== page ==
But the problem isn’t with God, it’s with our wrong perception of God: the problem is idolatry — the false, nice, safe little gods we’ve made up for ourselves, and that we’re still clinging to. (1Jn 5:21)

Not only does God not promise to keep us safe, what He does promise is quite the opposite, and so much better. He promises to scourge us (He 12:6) and chasten us; it’s for our good and we all need it. He afflicts us faithfully (Ps 119:75) to conform us to the image of His Son. (Ps 119:67) Though it seems awful to us at the time (He 12:11), it’s part of His plan to glorify Himself in us. (Ep 1:12)

What God promises is that He’ll never leave us nor forsake us (He 13:5); He will be suffering with us and in us through anything He allows in our lives. It’s a precious gift if we’re living for Him. (Php 1:29)

God promises that all things work together for good to those who love Him (Ro 8:28); He’s able give us grace to walk worthy of Him in every circumstance of life. (2Co 9:8)

God is faithful to establish us, to keep us from being overcome and destroyed by evil and suffering (2Th 3:3), and to present us faultless before Himself with exceeding joy. (Jud 1:24) We are His workmanship (Ep 2:10), and He will complete the work He has begun in us. (Php 1:6)

Rather than pleasure and convenience, God offers us something vastly superior: Himself. But we can’t receive and enjoy Him without holiness (He 12:14), so He will do the needful, whatever it takes, to produce His likeness in us.

God is good, but He isn’t nice: God is not safe. (He 12:29) It’s a fearful thing to fall into His hands (He 10:31), yet there’s no better place to be.

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As a Little Child

Christ tells us that to enter God’s kingdom we must receive it like a little child would. (Lk 18:17) Some manner of childlikeness is therefore intrinsic in regeneration, so it’s important to understand what this looks like: there’s no salvation without it.

Firstly, we note that God isn’t telling us to be childish (1Co 13:11), foolish (Pr 22:15), or childlike in our understanding (1Co 14:20a,c); God wants us to be mature in knowledge and wisdom. Rather, we’re to be as children in malice (vs 20b), not bitter, vengeful, jaded and resentful, wishing harm to others for the sake of it.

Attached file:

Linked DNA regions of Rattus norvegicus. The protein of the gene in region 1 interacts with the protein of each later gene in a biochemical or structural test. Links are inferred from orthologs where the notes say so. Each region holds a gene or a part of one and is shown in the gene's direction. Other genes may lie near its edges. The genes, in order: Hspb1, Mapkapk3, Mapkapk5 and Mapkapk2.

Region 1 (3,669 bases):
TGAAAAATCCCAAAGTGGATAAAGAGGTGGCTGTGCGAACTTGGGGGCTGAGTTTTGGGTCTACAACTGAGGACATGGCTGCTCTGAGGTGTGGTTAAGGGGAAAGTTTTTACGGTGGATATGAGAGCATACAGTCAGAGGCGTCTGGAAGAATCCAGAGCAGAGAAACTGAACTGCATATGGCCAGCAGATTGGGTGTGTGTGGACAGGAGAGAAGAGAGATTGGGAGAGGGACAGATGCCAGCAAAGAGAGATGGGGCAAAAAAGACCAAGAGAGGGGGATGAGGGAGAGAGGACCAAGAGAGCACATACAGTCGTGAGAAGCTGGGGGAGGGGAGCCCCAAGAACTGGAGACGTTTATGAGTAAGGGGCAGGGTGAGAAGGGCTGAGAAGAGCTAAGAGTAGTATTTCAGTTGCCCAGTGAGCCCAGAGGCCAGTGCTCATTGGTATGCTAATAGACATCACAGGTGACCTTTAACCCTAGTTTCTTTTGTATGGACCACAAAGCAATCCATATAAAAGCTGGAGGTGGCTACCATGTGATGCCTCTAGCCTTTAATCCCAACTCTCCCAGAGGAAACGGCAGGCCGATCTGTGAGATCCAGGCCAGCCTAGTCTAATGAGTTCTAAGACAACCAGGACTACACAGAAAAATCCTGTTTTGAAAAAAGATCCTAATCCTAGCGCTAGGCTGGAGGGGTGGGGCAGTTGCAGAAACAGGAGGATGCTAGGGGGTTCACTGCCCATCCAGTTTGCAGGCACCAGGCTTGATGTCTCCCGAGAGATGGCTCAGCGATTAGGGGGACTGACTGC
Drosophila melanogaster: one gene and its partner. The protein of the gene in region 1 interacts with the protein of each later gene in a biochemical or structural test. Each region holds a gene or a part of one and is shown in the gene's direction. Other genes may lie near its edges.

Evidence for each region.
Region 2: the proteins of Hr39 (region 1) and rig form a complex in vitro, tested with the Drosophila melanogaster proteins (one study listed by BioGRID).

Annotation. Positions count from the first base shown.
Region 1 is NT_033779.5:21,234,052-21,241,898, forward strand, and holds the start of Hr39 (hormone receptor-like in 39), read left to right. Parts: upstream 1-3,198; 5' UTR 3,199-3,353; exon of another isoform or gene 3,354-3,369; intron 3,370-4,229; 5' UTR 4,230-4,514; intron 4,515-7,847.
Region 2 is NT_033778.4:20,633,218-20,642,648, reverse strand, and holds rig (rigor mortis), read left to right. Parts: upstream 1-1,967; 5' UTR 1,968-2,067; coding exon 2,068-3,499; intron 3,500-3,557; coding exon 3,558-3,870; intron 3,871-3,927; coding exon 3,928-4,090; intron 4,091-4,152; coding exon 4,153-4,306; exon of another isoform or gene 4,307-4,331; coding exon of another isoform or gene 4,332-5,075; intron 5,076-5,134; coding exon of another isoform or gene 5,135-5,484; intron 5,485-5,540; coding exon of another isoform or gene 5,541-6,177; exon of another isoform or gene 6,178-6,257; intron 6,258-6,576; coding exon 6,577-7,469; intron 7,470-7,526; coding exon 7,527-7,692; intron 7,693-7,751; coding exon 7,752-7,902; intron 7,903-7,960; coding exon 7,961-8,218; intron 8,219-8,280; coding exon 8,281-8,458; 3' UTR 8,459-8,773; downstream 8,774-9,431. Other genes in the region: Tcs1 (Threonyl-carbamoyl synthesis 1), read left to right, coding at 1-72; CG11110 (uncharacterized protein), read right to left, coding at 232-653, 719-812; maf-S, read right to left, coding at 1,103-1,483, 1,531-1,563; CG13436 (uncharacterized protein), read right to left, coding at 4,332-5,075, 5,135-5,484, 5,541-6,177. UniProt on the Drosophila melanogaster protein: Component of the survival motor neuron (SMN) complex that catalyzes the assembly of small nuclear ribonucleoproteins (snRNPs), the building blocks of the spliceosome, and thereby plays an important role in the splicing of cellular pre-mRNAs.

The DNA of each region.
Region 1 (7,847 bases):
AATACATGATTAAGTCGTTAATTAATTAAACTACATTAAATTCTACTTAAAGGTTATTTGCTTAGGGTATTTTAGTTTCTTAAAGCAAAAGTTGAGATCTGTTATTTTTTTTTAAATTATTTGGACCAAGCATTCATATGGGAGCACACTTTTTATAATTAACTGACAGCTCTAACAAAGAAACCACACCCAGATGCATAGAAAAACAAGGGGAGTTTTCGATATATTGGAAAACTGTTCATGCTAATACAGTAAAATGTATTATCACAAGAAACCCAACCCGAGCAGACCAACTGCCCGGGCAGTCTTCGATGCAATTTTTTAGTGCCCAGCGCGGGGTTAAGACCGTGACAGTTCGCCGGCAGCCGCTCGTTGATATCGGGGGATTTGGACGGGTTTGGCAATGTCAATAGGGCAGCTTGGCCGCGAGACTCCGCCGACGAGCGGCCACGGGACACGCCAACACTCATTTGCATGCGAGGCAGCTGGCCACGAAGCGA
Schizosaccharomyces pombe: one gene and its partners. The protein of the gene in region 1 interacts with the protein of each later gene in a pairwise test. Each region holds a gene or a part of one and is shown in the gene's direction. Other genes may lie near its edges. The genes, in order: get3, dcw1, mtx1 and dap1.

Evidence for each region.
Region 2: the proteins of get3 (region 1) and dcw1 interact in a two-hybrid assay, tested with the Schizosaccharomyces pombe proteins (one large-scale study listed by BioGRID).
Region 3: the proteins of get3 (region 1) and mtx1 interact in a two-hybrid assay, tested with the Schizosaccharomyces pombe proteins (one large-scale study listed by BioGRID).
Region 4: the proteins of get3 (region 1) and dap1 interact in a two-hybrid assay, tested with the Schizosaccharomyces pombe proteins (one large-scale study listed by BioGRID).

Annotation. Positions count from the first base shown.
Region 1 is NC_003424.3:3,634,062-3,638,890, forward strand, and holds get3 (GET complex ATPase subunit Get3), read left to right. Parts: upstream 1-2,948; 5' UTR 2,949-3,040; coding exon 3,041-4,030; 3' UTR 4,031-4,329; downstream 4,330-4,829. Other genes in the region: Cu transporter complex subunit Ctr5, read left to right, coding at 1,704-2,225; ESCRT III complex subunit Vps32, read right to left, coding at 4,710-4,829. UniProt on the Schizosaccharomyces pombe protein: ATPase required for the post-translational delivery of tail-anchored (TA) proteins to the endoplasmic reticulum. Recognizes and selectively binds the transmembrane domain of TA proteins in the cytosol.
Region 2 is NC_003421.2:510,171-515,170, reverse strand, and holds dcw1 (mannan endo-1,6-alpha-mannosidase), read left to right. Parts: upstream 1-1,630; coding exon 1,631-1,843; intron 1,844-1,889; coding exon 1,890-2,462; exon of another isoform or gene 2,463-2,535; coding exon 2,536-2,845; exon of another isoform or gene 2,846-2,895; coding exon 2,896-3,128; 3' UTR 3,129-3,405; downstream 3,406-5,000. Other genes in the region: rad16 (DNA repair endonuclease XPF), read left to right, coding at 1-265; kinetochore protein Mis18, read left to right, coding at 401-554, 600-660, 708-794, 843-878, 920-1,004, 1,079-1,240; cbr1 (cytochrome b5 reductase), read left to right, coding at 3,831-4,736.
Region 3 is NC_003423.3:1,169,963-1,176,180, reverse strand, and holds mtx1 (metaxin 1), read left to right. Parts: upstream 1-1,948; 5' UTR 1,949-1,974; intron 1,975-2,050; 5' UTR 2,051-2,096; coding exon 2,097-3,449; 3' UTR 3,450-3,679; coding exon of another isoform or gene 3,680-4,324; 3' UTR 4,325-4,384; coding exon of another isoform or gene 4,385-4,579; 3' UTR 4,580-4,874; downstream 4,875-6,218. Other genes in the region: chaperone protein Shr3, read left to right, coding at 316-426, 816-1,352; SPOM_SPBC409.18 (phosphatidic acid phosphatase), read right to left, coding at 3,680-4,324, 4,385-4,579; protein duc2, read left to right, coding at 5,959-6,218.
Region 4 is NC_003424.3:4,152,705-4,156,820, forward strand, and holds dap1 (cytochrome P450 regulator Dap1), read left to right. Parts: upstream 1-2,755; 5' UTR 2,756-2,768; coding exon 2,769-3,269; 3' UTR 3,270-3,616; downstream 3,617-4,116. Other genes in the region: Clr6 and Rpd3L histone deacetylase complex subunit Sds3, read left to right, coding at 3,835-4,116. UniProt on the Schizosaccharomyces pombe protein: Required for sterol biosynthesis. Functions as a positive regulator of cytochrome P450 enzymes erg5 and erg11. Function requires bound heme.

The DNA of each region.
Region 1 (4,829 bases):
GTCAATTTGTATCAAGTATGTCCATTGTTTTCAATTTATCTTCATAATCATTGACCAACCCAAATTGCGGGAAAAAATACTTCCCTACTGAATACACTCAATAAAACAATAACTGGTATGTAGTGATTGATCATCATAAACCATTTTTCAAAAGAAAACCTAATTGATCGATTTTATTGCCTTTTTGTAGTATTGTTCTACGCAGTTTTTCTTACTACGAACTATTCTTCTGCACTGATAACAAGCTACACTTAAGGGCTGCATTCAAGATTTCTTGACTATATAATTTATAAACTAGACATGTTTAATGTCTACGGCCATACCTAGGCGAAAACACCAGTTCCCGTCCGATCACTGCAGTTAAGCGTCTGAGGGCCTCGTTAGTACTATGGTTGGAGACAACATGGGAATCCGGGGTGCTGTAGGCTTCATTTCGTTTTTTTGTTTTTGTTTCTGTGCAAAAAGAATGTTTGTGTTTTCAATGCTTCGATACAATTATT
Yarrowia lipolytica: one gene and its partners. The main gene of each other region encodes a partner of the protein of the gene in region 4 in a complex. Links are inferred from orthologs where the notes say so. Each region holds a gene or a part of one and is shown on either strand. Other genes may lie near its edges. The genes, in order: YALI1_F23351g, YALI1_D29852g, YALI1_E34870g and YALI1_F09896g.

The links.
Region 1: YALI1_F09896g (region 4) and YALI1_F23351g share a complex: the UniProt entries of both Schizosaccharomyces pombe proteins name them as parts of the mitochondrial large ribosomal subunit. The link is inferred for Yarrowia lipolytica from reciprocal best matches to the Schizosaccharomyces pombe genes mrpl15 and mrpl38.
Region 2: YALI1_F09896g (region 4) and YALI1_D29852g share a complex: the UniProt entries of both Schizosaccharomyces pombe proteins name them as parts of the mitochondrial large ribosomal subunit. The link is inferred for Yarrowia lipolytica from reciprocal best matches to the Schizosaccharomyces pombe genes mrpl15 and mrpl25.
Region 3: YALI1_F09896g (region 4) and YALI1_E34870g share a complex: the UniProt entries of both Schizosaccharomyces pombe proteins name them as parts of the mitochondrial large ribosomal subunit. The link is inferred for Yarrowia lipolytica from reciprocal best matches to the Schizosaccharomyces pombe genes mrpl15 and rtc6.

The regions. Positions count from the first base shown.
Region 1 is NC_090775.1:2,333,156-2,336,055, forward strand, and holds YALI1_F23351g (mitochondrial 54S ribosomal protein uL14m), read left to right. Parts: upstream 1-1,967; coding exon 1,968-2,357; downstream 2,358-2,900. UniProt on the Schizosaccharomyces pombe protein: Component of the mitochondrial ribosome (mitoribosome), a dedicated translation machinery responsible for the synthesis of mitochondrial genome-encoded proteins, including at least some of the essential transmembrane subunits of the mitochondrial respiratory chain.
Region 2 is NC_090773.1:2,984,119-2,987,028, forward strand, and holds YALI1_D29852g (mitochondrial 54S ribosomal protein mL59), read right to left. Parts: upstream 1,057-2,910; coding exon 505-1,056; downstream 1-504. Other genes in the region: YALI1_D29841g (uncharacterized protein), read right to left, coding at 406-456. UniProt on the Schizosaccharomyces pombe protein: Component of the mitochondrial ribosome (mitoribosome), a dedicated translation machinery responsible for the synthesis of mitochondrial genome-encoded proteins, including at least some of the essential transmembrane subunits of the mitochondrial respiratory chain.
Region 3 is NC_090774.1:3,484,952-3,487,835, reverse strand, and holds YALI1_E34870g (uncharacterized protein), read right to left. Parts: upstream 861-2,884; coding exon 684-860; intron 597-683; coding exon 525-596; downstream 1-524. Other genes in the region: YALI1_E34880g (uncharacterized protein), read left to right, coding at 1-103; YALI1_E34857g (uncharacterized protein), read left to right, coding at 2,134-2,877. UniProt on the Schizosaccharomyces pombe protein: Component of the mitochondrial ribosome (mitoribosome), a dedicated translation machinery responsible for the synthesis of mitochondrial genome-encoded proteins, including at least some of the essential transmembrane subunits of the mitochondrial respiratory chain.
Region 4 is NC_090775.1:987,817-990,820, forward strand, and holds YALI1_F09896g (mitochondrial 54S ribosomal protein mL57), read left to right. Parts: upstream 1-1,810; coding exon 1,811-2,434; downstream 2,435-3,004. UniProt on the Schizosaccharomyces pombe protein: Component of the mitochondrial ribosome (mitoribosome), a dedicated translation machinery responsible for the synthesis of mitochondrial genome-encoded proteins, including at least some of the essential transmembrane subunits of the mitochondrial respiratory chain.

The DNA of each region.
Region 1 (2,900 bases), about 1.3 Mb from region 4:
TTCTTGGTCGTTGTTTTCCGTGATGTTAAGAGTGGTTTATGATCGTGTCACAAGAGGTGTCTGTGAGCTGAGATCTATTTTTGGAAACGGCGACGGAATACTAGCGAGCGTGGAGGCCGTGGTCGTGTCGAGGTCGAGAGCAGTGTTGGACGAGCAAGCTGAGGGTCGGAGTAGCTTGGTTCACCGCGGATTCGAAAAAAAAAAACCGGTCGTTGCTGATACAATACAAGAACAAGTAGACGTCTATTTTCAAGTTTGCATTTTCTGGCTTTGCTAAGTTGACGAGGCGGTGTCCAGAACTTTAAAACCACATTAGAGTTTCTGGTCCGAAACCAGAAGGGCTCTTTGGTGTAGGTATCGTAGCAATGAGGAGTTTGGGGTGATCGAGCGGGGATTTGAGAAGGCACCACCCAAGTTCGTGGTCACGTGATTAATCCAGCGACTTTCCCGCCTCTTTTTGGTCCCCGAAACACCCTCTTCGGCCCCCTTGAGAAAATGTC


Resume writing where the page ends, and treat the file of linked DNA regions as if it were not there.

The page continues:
Neither are we to be voluntarily weak and vulnerable, inappropriately dependent on others. God commands us to be poor in spirit (Mt 5:3), not spiritually self-sufficient (2Co 3:5), but He also commands us to be strong (1Co 16:13)

Godly childlikeness seems to be primarily in the context of humility: small children don’t tend to think too highly of themselves. (Mt 18:4) They’re not preoccupied with status, with how they stack up against others, or in feeling certain tasks are beneath them. They aren’t envious or bitter.

Further, small children are generally very teachable, curious, wanting to learn, grow and understand. (1Pe 2:2) They tend to trust what adults tell them, depending on those who are older and wiser to guide and protect them. This isn’t the same as being gullible (Pr 14:15); children aren’t capable of understanding the world well enough to navigate it wisely (Lk 2:52), so they’re involuntarily dependent and vulnerable. (Mt 18:6) They aren’t locked into preconceived biases which blind them to the truth when they hear it. They are, in a sense, strong in faith. This is how we’re to respond to God, as a little child trusts a loving parent: God is infinitely beyond us in power and knowledge, so we should trust what He says implicitly, and without reservation.

Small children tend to repent when appropriately corrected, and to try to please those in authority when consistently and lovingly disciplined. Their hearts aren’t hard; they enjoy being loved and cared for, being in relationship with their father, being close to him and nurtured by him. Similarly, regeneration produces in us an obedient heart (1Pe 1:2), one that readily yields to correction and seeks to serve and obey our Heavenly Father.

Unless we’re transformed, and become as little children, we won’t enter His kingdom. (Mt 18:3) We must find God at work in us, transforming us in humility and holiness such that we’re unassuming, trusting in the goodness of our Father, not pretending to be worthy of the gift, simply joyful and grateful.

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I Will Exalt My Throne

Satan fell the instant he decided he didn’t need God, that he was sufficient in himself without God, that he was free to displace God and treat himself as if he was God. (Is 14:13) He’s been God’s enemy ever since.

Eve fell similarly, as she preferred being like God to being with God, discerning right and wrong for herself (Ge 3:6), knowing good and evil. (Ge 3:22)

The tragic Fall of Man, bringing ruin and misery upon the entire human race, was a single, simple step away from God, breaking a dietary law, the least of His commandments. (Ja 2:10) What seemed so small a step for man was in fact an infinite leap for all mankind; no willful sin is little.

The Fall continues in us whenever we doubt the goodness of God, or question His justice: we’re essentially presuming we know better than God. Our bitterness, discontent and resentment testify that we’d rather be in charge, that we’d be doing a better job than God in avenging evil and rewarding good. (Ps 119:75)